thyroid-fine-needle-aspirationAuthor: Grace C.H. Yang, MD
Publisher: Cambridge University Press – 462 pages, with 2,000+ photomicrographs in CD
Book Review by: Nano Khilnani

Fine-needle aspiration (FNA) is a method to diagnose disease in lumps or masses of tissue. In this procedure, a thin (such as 23-25 gauge) hollow needle is inserted into the mass for sampling of cells that, after being stained, will be examined (biopsied) under a microscope to check if there is, or isn’t evidence of disease, or something unusual or unexpected..

The sampling and biopsy considered together are called fine-needle aspiration biopsy (FNAB) or fine-needle aspiration cytology (FNAC). The latter procedure refers to cell examinations only.

Fine-needle aspiration biopsies are very safe, minor surgical procedures. Often, a major surgical procedure – such as an excisional or open biopsy – can be avoided by performing a needle aspiration biopsy instead.

In 1981, the first fine-needle aspiration biopsy in the United States was done at Maimonides Medical Center in Brooklyn, New York, eliminating the need for surgery and hospitalization. Today, this procedure is widely used in the diagnosis of cancer and inflammatory conditions.

A needle aspiration biopsy is safer and less traumatic than an open surgical biopsy, and significant complications are usually rare, depending on the body site. Common complications include bruising and soreness.

There is a risk of loss of time if nothing wrong is found, if the biopsy is very small involving only a few cells. Problematic cells can be missed, resulting in a false negative result, or that the cells taken will not enable a definitive diagnosis.

This 2013 book of over 460 pages, completely authored and edited by Dr. Grace Yang, is on fine-needle aspiration diagnostic techniques involving thyroid lesions and tumors, both of a cancerous and benign nature. She has performed over 10,000 ultrasound-guided thyroid fine-needle aspirations, and is highly knowledgeable in this specialty within both medicine and science.

It consists of 16 chapters supplemented with case histories and illustrations found in two appendices. We list below the titles of its chapters to provide you a broad overview of its coverage:

  1. Techniques and approaches to ultrasound-guided fine needle aspiration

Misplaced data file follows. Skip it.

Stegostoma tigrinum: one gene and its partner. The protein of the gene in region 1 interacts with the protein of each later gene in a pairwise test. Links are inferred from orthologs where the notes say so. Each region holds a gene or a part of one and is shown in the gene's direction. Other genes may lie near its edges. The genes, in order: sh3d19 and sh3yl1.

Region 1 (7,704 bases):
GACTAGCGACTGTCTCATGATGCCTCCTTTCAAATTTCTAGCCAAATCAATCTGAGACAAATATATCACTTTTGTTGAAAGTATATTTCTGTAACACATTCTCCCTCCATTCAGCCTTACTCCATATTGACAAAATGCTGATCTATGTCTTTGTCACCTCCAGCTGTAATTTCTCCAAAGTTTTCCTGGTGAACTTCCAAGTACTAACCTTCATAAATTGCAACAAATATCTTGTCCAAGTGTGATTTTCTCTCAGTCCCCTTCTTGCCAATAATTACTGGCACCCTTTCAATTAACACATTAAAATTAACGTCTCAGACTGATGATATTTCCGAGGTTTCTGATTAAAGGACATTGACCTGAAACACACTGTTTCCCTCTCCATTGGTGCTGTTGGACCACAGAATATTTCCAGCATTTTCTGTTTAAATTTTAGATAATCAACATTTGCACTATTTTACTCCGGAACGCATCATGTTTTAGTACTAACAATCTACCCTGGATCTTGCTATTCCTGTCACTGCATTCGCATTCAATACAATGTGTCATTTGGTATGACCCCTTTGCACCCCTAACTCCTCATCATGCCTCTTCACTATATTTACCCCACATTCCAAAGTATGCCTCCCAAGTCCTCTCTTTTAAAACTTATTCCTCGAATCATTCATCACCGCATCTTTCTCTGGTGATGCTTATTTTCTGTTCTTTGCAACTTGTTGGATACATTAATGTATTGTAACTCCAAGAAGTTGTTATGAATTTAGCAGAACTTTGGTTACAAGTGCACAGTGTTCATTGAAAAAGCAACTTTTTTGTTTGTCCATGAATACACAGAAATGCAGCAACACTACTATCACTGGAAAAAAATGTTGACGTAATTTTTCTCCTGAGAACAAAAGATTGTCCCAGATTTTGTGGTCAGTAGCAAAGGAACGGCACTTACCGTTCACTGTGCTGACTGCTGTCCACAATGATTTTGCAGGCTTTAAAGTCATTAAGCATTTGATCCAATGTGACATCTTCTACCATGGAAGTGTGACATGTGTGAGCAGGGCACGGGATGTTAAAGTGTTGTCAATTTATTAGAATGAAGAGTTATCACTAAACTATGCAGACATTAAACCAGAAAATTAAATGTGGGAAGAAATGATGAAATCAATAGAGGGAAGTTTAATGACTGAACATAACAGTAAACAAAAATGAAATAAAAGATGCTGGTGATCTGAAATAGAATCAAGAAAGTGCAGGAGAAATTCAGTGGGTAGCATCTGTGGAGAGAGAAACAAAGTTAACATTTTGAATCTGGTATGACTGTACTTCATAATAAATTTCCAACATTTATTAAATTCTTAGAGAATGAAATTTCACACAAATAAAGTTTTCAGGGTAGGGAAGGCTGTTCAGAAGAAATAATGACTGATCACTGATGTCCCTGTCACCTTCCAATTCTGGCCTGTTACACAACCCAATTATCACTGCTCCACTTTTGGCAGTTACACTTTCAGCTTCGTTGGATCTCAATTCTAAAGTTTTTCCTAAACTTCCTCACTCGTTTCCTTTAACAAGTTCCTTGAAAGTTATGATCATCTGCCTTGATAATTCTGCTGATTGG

2. Nodular goiter and mimickers
  3. Follicular neoplasm and mimickerts
  4. Hurthle cell neoplasm and mimickers
  5. Follicular variant of papillary carcinoma
  6. Thyroiditis and mimickers
  7. Papillary thyroid carcinoma and variants with papillae and mimicker
  8. Papillary thyroid carcinoma, uncommon variants, and mimicker
  9. Clear cell and mucinous thyroid tumors
  10. Poorly differentiated thyroid carcinoma
  11. Anaplastic thyroid carcinoma
  12. Medullary thyroid carcinoma
  13. Miscellaneous benign lesions
  14. Metastastic thyroid carcinoma
  15. Metastastic and secondary tumors of the thyroid
  16. Ancillary tests
  17. Index to case histories
  18. Index to ultrasound and Doppler images
  19. General index

This book comes with a Compact Disk (CD) attached on its inside back cover.

This volume provides concise discussions and imaging of cases from 350 patients. A large range of thyroid lesions are shown in it, enabling readers see and understand their complexity and variety, and help them in their task of diagnosis. These clinical presentations correlate cytology and histology, as well as pathology and radiology.

Similar-looking lesions are shown together, so comparisons of differences can be done more easily. Dr.Yang also points out mistakes that are made in diagnoses, and their adverse and negative consequences. She shows students and clinicians how to avoid such pitfalls.

Let us take a look at the outline of topics and some images found in chapter 14 entitled Metastastic Thyroid Carcinoma on pages 422-440:

  • Lymphatic versus hematogenous metastasis
  • Different morphology between primary and metastastic thyroid carcinoma
  • Similarity between cystic variant of papillary carcinoma and cystic lymph node metastasis of papillary carcinoma
  • Detection of thyroglobulin in needle rinses of nonthyroidal neck masses
  • Clues from ultrasound
  • Lateral aberrant thyroid


A large number of micrographic images (about 130, including small insets within larger images) of various sizes are provided in the 20 or so pages of this chapter. These provide useful comparisons and differences in the various conditions, diseases and disorders shown. Detailed photo captions accompanying these images help the reader understand what has been going on in the cells and tissues of the patients.

This is a highly valuable resource for healthcare professionals who examine and treat patients with various types of lesions. It is useful for medical students, residents, and physicians. It is a particularly important book to have in the medical collections and libraries of cytopathologists, endocrinologists, histologists, histopathologists, radiologists, sonographers, surgical pathologists, and of course, surgeons.


Author and Editor:

Grace C.H. Yang, MD is Clinical Professor of Pathology and Laboratory Medicine at Weill Medical College on Cornell, New York.